Dear Baby Girl, The other day you asked me, "Mama, what am I?" and I knew this was the kind of question that upends shelves full of books on the matter.
So I said, "You mean, a girl?" even though I knew that wasn't what you were asking. I was stalling.
You said, "No, I mean, like what country?" and this clumsily worded question had the power to stretch me and search me and wring me out like a wet dishrag.
Because the question you asked me was without precedence. The question of what country are you. One minute we were clipping your fingernails and the next moment you are asking me about geography.
At the time, I answered something like, "You're American."
But given more time to let the question marinade, I thought you should know that the question is not mine to answer.
You see, my bright daughter, the answer is yours to define.
Do you know what a country is? A country is a sovereign nation, a place defined by borders, marked by mountains, valleys, plateaus, bodies of water. Countries reside on invisible latitudes and lines of longitude. Their climates are often dictated by these lines. I know this is all a bit advanced for you right now. But countries have come to be because of countless decisions. Decisions to go to war to fight for territories large or small. Decisions to establish peace and neutrality. Decisions to rule over or surrender. Decisions to outlaw or make free.
So the question of what country you are might seem irrelevant for a sweet faced creature as yourself, whose mass is not defined by invisible lines, whose gross national product is not a measured in per capita. But if you were a country, I hope you would be the kind that stands strong along its borders, that knows what values define her, that builds a just government and sustains a vibrant economy and encourages innovation. I know you would be a beautiful country, with an ever-changing climate. You would be one that uses her resources wisely, that participates, that gives, that shows up to solve the problem when no other country can or will.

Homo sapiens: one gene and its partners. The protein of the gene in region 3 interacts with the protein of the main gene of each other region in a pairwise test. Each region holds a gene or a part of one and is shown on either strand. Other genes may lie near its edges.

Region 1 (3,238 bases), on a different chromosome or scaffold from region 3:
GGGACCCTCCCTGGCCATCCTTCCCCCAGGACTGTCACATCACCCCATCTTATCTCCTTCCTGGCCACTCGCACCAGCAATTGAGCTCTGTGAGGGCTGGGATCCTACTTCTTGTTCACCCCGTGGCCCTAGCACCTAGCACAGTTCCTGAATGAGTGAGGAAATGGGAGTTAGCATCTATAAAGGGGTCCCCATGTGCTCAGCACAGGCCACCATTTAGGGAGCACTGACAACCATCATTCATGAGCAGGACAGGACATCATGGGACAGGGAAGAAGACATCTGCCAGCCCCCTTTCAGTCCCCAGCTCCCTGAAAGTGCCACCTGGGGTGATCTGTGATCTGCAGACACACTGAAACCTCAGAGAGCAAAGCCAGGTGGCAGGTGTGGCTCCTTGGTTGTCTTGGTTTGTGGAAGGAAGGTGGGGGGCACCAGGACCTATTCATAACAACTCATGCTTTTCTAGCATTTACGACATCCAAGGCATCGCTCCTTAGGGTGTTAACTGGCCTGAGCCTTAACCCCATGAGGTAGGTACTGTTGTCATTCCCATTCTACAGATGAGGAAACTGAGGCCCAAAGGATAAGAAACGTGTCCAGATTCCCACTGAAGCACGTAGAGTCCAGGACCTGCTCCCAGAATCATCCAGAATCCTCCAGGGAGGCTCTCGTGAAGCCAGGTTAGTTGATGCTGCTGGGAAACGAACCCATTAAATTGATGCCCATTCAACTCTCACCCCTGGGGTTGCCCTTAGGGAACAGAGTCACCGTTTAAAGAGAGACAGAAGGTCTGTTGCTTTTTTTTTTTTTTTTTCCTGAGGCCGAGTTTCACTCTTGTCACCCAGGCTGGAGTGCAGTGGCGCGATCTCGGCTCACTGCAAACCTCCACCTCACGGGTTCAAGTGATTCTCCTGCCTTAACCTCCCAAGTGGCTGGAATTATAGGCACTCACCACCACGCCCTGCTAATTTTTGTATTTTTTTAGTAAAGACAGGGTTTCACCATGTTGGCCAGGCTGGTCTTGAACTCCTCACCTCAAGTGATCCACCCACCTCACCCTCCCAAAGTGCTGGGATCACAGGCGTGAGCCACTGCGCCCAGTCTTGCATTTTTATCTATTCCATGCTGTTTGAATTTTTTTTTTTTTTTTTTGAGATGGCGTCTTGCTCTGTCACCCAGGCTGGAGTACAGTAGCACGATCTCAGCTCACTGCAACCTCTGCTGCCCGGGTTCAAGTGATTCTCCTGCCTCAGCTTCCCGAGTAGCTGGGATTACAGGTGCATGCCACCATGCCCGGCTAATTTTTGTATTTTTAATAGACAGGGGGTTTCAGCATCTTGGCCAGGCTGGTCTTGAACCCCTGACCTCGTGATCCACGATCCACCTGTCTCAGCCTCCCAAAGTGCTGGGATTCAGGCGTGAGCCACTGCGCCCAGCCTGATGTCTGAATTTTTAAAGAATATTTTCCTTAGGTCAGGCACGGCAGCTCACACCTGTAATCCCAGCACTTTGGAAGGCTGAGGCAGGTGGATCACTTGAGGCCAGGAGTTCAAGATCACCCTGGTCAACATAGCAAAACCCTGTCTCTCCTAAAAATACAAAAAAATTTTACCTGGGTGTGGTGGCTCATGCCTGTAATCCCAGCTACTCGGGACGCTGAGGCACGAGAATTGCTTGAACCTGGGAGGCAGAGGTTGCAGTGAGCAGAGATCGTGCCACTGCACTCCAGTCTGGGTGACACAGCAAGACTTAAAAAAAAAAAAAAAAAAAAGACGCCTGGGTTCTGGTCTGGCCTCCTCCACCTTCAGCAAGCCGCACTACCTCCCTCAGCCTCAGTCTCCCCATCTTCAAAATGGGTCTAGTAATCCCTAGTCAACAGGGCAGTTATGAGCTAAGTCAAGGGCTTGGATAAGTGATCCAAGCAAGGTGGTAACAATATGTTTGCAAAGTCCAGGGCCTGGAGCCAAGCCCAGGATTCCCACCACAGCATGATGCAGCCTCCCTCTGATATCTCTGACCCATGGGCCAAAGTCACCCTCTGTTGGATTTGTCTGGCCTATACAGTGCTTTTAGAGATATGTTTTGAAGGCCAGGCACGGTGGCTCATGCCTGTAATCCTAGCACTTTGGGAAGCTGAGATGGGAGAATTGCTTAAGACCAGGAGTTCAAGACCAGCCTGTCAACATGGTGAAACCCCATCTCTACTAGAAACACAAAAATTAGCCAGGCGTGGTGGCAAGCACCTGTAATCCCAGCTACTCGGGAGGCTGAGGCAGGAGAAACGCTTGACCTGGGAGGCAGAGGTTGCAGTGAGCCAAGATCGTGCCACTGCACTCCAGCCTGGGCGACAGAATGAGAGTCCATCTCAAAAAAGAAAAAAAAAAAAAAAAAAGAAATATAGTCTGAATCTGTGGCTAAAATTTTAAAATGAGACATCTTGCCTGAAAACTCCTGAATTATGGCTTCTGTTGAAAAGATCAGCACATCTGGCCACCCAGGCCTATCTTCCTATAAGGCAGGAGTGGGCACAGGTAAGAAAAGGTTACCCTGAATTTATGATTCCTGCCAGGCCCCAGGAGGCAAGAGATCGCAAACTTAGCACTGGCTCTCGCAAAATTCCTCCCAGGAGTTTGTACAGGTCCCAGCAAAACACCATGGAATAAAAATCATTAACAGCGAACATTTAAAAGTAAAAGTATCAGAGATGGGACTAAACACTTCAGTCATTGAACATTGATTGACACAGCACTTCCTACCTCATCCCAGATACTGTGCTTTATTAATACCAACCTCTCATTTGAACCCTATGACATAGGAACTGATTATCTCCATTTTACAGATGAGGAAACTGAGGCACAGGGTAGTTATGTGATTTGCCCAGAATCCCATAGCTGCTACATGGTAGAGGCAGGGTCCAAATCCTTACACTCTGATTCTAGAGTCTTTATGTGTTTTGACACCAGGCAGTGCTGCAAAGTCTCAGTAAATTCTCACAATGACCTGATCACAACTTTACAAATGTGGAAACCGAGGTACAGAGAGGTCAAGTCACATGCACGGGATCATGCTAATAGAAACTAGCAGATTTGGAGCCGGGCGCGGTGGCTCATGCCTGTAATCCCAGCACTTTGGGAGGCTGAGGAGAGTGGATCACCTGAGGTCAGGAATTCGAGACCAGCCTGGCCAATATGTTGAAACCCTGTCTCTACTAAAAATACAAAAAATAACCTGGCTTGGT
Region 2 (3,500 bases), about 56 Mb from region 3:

And if we are really honest here, the question of what country you are was probably more about a place of origin, right? You were asking me what nationality you were. Probably because someone asked what country you were from, probably because that person thought that nationality and ethnicity were the same thing. Probably because that person thinks Asians should only have brown eyes and black hair, probably because that person doesn't know what that we're all multi-ethnic anyway.
These are big words, aren't they? They are big words that represent complex ideas and experiences. What I have learned in 32 years of studying these ideas and experiencing them in a way that is more armchair sociologist than it is academic, is that the complexity is The Story. And it is always about the story. A story is a process that becomes a narrative and the ending might be a whole new beginning of another story. You are writing your own story and it is not mine to tell.
The next time someone asks you what country you are, you can tell him that you are still writing the story about that one.
Or. Or you can just skitter off and sharpen your colored pencils like you did the other night when I stood with a nail clipper in my hand and a question dangling like a retro phone off the hook.